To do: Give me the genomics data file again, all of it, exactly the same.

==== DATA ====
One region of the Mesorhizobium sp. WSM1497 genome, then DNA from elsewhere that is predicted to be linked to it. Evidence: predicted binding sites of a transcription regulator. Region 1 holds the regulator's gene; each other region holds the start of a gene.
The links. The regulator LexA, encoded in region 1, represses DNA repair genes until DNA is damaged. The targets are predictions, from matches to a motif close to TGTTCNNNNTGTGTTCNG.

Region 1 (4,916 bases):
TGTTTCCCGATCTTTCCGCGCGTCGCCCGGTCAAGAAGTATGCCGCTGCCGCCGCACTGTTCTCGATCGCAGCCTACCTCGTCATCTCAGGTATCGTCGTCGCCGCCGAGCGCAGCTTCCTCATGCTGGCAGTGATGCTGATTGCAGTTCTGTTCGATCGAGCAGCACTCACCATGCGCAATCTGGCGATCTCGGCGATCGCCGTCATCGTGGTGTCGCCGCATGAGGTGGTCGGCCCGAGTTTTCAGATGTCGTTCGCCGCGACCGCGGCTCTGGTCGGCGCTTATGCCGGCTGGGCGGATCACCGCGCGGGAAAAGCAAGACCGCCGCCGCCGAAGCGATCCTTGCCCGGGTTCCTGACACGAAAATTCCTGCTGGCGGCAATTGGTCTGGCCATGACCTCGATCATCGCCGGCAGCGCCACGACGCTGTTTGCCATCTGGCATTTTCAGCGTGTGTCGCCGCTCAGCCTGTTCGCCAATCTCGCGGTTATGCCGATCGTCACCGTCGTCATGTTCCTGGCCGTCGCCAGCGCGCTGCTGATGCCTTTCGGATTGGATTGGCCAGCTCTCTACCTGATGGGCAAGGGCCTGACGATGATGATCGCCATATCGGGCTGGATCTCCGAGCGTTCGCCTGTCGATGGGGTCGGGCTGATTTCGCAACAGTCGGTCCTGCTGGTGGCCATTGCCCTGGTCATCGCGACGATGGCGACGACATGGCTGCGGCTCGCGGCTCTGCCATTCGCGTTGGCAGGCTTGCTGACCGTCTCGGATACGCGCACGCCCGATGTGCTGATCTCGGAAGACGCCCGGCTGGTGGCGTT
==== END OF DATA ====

One region of the Mesorhizobium sp. WSM1497 genome, then DNA from elsewhere that is predicted to be linked to it. Evidence: predicted binding sites of a transcription regulator. Region 1 holds the regulator's gene; each other region holds the start of a gene.
The links. The regulator LexA, encoded in region 1, represses DNA repair genes until DNA is damaged. The targets are predictions, from matches to a motif close to TGTTCNNNNTGTGTTCNG.

Region 1 (4,916 bases):
TGTTTCCCGATCTTTCCGCGCGTCGCCCGGTCAAGAAGTATGCCGCTGCCGCCGCACTGTTCTCGATCGCAGCCTACCTCGTCATCTCAGGTATCGTCGTCGCCGCCGAGCGCAGCTTCCTCATGCTGGCAGTGATGCTGATTGCAGTTCTGTTCGATCGAGCAGCACTCACCATGCGCAATCTGGCGATCTCGGCGATCGCCGTCATCGTGGTGTCGCCGCATGAGGTGGTCGGCCCGAGTTTTCAGATGTCGTTCGCCGCGACCGCGGCTCTGGTCGGCGCTTATGCCGGCTGGGCGGATCACCGCGCGGGAAAAGCAAGACCGCCGCCGCCGAAGCGATCCTTGCCCGGGTTCCTGACACGAAAATTCCTGCTGGCGGCAATTGGTCTGGCCATGACCTCGATCATCGCCGGCAGCGCCACGACGCTGTTTGCCATCTGGCATTTTCAGCGTGTGTCGCCGCTCAGCCTGTTCGCCAATCTCGCGGTTATGCCGATCGTCACCGTCGTCATGTTCCTGGCCGTCGCCAGCGCGCTGCTGATGCCTTTCGGATTGGATTGGCCAGCTCTCTACCTGATGGGCAAGGGCCTGACGATGATGATCGCCATATCGGGCTGGATCTCCGAGCGTTCGCCTGTCGATGGGGTCGGGCTGATTTCGCAACAGTCGGTCCTGCTGGTGGCCATTGCCCTGGTCATCGCGACGATGGCGACGACATGGCTGCGGCTCGCGGCTCTGCCATTCGCGTTGGCAGGCTTGCTGACCGTCTCGGATACGCGCACGCCCGATGTGCTGATCTCGGAAGACGCCCGGCTGGTGGCGTT